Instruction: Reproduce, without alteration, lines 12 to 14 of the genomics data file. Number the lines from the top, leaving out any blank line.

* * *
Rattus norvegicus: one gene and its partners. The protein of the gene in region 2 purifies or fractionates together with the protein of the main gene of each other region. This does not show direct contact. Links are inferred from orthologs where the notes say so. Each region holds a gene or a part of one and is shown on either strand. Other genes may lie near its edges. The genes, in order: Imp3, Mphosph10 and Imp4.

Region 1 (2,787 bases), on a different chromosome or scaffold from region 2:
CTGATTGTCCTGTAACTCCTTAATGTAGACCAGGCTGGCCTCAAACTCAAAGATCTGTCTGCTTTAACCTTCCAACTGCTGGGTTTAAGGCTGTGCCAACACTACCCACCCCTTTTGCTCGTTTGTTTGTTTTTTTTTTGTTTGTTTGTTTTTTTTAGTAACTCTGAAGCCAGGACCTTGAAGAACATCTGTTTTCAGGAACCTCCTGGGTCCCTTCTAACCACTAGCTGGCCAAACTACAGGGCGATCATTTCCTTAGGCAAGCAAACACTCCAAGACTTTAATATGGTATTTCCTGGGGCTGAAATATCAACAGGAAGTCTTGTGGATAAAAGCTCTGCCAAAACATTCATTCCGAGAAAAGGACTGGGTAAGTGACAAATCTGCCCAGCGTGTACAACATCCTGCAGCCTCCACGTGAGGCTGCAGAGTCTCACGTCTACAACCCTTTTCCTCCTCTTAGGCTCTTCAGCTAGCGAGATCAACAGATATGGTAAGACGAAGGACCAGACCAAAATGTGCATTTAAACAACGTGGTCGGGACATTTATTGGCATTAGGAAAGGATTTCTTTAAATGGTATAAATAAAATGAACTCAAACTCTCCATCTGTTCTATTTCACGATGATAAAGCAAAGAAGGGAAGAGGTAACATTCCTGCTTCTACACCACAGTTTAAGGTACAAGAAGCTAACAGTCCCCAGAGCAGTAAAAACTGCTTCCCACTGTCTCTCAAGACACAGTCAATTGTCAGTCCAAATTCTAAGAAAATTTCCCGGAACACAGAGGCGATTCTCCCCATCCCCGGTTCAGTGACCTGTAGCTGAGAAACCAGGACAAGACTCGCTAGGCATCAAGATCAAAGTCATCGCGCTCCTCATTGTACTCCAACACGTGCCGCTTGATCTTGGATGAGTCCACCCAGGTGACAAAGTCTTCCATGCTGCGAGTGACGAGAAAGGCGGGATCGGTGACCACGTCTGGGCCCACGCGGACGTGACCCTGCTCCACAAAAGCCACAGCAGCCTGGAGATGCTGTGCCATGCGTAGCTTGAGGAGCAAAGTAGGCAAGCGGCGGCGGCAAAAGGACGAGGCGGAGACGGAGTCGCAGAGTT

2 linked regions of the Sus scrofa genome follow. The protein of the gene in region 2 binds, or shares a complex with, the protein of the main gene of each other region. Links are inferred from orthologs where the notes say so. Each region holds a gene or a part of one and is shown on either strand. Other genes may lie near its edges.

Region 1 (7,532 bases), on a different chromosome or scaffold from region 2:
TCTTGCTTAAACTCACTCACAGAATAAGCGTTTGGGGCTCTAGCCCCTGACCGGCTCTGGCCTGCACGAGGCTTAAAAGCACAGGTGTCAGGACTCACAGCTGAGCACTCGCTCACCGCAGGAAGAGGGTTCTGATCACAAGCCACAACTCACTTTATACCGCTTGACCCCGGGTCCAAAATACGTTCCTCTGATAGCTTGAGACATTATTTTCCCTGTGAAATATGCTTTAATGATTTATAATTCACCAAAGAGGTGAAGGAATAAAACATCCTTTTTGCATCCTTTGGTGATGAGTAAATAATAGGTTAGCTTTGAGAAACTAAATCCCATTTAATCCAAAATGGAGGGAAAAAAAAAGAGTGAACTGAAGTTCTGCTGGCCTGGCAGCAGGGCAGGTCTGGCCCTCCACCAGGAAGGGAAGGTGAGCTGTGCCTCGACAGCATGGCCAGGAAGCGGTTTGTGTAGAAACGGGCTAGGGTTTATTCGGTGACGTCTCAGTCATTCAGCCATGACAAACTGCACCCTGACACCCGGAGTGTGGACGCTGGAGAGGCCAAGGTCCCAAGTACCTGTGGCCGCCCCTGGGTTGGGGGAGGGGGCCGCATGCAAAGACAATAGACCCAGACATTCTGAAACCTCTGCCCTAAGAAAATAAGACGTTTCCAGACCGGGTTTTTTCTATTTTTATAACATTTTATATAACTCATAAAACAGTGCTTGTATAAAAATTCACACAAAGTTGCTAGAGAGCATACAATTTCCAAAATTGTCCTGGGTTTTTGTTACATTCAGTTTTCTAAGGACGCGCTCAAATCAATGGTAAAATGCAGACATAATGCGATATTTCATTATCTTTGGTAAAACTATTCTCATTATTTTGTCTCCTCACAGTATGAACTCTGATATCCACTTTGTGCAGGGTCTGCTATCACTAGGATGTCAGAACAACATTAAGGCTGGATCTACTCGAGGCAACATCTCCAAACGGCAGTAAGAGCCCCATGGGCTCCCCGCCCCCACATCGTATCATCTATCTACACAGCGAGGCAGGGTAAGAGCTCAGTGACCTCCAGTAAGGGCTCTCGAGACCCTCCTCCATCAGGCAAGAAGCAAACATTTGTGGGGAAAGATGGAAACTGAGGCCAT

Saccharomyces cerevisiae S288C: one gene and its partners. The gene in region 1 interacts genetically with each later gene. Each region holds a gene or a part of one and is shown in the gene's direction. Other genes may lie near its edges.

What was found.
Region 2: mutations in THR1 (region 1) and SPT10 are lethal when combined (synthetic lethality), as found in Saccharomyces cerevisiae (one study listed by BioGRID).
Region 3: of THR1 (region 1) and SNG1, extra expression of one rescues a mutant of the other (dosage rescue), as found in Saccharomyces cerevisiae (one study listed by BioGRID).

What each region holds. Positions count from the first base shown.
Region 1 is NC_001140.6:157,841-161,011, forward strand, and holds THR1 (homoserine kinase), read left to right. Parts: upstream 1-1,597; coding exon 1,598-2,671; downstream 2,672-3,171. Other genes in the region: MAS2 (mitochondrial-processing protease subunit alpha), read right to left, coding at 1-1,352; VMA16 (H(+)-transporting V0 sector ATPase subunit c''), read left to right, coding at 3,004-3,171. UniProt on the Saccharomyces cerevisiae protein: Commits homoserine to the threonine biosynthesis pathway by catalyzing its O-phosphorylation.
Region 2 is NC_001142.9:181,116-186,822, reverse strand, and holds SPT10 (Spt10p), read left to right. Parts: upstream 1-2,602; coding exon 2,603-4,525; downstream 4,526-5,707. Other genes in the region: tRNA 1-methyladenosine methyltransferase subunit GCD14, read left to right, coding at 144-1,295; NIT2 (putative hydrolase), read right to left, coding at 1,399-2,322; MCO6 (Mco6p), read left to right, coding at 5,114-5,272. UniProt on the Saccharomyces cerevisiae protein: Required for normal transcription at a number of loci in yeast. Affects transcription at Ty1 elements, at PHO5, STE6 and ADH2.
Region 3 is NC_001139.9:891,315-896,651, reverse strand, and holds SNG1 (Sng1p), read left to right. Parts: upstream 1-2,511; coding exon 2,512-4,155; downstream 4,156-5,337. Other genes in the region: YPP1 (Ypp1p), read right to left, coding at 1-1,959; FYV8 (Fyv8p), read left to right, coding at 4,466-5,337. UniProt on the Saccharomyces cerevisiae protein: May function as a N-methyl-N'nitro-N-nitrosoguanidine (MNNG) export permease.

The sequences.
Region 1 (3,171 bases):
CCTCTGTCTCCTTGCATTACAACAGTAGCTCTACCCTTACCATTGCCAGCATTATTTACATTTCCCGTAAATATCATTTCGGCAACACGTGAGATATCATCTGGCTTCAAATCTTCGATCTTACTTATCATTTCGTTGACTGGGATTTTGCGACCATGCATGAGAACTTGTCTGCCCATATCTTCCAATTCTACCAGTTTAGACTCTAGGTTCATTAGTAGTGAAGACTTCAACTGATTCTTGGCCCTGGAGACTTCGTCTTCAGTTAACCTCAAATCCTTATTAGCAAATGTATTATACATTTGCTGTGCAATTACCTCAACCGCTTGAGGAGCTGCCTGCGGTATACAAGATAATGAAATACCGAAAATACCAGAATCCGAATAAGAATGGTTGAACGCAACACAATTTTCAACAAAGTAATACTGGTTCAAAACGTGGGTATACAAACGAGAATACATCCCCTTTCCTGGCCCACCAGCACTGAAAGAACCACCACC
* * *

Region 1 is NC_001140.6:157,841-161,011, forward strand, and holds THR1 (homoserine kinase), read left to right. Parts: upstream 1-1,597; coding exon 1,598-2,671; downstream 2,672-3,171. Other genes in the region: MAS2 (mitochondrial-processing protease subunit alpha), read right to left, coding at 1-1,352; VMA16 (H(+)-transporting V0 sector ATPase subunit c''), read left to right, coding at 3,004-3,171. UniProt on the Saccharomyces cerevisiae protein: Commits homoserine to the threonine biosynthesis pathway by catalyzing its O-phosphorylation.
Region 2 is NC_001142.9:181,116-186,822, reverse strand, and holds SPT10 (Spt10p), read left to right. Parts: upstream 1-2,602; coding exon 2,603-4,525; downstream 4,526-5,707. Other genes in the region: tRNA 1-methyladenosine methyltransferase subunit GCD14, read left to right, coding at 144-1,295; NIT2 (putative hydrolase), read right to left, coding at 1,399-2,322; MCO6 (Mco6p), read left to right, coding at 5,114-5,272. UniProt on the Saccharomyces cerevisiae protein: Required for normal transcription at a number of loci in yeast. Affects transcription at Ty1 elements, at PHO5, STE6 and ADH2.
Region 3 is NC_001139.9:891,315-896,651, reverse strand, and holds SNG1 (Sng1p), read left to right. Parts: upstream 1-2,511; coding exon 2,512-4,155; downstream 4,156-5,337. Other genes in the region: YPP1 (Ypp1p), read right to left, coding at 1-1,959; FYV8 (Fyv8p), read left to right, coding at 4,466-5,337. UniProt on the Saccharomyces cerevisiae protein: May function as a N-methyl-N'nitro-N-nitrosoguanidine (MNNG) export permease.